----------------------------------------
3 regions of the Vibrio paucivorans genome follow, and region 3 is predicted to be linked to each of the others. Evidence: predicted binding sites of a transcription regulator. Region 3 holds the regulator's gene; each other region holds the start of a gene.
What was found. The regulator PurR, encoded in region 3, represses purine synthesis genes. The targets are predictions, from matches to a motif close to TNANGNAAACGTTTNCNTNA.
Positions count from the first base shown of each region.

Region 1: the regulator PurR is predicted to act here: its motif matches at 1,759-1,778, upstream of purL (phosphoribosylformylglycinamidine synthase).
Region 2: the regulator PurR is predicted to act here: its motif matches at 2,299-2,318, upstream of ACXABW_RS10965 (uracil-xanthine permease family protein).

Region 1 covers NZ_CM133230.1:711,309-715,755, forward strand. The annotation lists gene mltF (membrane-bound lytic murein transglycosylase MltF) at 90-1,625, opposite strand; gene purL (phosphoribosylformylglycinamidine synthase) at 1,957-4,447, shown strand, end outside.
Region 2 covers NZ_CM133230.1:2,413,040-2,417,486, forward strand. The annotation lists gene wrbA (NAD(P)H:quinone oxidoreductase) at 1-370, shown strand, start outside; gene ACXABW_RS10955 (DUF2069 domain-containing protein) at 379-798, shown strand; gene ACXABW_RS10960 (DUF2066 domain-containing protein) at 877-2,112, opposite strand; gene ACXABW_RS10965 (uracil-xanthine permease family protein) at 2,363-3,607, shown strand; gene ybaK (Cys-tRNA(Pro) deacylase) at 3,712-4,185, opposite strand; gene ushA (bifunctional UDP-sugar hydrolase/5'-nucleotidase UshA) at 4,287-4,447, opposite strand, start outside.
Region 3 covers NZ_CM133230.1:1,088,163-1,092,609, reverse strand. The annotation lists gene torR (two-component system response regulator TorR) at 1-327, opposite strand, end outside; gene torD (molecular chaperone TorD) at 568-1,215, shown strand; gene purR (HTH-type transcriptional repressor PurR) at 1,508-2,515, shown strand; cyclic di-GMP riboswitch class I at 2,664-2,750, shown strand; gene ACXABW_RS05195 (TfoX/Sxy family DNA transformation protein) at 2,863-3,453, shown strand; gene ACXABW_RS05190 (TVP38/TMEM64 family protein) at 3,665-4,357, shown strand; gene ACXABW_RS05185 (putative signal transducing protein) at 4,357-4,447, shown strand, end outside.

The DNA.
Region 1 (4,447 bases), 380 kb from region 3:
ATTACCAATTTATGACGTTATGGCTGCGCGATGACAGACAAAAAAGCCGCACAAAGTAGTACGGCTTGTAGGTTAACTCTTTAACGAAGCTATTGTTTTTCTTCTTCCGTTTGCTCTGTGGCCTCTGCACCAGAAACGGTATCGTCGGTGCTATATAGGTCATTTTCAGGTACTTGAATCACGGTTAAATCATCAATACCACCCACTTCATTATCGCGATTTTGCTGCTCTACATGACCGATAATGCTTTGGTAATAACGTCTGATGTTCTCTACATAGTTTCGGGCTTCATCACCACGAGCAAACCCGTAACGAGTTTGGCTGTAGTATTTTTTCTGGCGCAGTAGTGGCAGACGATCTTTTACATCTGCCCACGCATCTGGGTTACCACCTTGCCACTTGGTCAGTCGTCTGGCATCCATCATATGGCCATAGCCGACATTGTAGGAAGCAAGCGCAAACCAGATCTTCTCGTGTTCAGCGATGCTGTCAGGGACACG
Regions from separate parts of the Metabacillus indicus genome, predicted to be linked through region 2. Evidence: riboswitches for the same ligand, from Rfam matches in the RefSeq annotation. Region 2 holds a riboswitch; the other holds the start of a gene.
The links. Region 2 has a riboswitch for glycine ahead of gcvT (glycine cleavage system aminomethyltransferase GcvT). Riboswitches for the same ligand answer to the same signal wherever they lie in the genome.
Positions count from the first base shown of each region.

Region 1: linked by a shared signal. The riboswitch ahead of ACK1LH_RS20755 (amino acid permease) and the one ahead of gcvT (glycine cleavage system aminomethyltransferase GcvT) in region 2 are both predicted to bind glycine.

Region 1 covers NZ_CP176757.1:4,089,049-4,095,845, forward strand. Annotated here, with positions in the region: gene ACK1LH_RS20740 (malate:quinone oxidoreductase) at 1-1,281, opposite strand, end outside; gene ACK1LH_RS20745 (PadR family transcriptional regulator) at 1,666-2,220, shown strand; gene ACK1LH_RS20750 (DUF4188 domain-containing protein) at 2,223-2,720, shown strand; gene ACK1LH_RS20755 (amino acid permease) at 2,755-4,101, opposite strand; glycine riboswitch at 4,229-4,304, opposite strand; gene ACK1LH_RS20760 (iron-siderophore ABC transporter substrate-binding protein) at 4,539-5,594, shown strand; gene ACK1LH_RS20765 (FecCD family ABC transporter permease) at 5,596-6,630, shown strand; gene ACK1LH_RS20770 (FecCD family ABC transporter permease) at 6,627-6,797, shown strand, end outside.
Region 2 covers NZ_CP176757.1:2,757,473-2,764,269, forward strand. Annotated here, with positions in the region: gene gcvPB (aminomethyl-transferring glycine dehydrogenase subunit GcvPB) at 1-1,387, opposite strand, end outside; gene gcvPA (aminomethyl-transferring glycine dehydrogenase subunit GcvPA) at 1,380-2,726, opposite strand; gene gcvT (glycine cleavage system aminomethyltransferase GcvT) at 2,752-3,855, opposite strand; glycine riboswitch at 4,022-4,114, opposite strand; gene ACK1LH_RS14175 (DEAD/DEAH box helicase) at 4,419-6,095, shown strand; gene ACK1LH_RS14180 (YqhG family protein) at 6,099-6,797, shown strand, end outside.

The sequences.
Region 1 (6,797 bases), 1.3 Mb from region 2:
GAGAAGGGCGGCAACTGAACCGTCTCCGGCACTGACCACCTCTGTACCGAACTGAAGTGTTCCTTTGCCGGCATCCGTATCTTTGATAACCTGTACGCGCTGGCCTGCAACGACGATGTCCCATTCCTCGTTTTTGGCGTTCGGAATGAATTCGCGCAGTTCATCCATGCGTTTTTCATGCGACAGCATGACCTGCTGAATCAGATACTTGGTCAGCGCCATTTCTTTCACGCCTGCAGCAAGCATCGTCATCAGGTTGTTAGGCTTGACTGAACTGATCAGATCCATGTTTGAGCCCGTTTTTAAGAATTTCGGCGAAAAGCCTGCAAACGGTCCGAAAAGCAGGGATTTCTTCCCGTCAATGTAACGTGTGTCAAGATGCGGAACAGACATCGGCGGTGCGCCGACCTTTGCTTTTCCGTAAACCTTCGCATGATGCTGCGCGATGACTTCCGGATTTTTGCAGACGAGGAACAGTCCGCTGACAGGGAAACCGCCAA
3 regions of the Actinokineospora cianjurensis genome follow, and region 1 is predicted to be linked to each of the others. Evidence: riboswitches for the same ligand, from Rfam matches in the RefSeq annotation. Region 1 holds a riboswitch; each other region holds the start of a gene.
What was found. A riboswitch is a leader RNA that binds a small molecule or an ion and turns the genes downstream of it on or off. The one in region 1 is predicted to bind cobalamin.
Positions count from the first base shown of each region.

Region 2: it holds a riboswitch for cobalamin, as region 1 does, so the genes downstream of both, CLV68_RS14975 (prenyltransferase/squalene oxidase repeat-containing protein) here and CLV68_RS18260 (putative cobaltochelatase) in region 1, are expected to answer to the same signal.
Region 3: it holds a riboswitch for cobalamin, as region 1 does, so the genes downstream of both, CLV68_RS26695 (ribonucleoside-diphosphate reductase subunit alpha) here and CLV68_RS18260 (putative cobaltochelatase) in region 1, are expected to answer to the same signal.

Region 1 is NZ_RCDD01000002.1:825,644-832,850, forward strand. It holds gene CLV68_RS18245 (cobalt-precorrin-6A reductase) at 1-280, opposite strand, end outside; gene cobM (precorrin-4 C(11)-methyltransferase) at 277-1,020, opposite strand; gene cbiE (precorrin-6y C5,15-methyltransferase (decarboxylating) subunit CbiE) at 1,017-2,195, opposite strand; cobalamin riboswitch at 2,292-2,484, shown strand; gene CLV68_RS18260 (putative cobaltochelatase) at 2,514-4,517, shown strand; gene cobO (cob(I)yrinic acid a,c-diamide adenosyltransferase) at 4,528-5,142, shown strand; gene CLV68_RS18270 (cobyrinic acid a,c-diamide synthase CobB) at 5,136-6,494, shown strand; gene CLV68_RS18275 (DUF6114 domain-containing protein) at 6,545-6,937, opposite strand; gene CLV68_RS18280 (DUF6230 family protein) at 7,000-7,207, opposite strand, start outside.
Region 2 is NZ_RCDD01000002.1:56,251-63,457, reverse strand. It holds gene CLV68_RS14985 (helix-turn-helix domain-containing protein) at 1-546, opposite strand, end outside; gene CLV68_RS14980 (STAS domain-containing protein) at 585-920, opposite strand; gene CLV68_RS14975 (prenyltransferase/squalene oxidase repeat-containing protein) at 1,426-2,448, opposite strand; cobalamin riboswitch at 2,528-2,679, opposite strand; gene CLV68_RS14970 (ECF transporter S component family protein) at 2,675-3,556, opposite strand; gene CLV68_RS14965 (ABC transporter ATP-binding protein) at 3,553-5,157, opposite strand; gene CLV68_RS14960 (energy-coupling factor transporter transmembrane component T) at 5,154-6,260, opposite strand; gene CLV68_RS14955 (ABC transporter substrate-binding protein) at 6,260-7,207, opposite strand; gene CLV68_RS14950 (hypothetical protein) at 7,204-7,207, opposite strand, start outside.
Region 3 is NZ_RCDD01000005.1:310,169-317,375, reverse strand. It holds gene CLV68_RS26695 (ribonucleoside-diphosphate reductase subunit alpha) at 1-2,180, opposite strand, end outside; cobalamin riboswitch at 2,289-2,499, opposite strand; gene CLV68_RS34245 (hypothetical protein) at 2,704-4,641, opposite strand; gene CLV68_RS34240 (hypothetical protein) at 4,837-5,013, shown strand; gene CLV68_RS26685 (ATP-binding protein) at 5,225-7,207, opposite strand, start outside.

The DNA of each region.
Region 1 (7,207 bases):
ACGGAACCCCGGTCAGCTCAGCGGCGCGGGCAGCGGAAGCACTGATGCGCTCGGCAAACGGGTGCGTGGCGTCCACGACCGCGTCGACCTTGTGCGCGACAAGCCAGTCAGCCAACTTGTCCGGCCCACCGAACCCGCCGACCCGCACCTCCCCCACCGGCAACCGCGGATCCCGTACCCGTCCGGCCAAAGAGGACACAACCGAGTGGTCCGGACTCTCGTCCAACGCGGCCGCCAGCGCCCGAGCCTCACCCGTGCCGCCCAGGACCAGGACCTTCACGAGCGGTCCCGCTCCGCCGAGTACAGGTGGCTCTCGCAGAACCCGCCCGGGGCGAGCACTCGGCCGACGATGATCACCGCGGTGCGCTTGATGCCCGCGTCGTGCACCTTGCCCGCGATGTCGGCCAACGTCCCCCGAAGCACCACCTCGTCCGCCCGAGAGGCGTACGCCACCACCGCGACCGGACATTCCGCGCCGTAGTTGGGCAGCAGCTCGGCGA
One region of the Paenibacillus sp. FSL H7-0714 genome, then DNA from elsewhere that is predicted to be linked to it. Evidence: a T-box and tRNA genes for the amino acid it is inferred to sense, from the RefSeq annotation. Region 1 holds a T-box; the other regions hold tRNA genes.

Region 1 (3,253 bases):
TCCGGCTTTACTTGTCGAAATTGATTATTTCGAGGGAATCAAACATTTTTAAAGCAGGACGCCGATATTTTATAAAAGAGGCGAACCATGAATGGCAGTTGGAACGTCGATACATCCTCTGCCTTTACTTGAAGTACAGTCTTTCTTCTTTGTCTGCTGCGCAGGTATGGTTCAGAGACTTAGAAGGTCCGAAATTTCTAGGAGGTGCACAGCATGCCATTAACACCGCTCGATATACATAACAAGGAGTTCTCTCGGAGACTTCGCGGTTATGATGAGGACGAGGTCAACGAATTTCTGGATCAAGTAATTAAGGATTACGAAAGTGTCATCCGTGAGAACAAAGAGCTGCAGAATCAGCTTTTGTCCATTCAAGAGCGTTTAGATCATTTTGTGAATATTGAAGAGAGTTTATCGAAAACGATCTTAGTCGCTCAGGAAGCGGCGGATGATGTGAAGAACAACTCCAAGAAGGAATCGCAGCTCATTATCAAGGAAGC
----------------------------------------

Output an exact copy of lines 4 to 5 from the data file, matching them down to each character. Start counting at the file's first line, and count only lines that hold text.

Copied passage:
Region 1: the regulator PurR is predicted to act here: its motif matches at 1,759-1,778, upstream of purL (phosphoribosylformylglycinamidine synthase).
Region 2: the regulator PurR is predicted to act here: its motif matches at 2,299-2,318, upstream of ACXABW_RS10965 (uracil-xanthine permease family protein).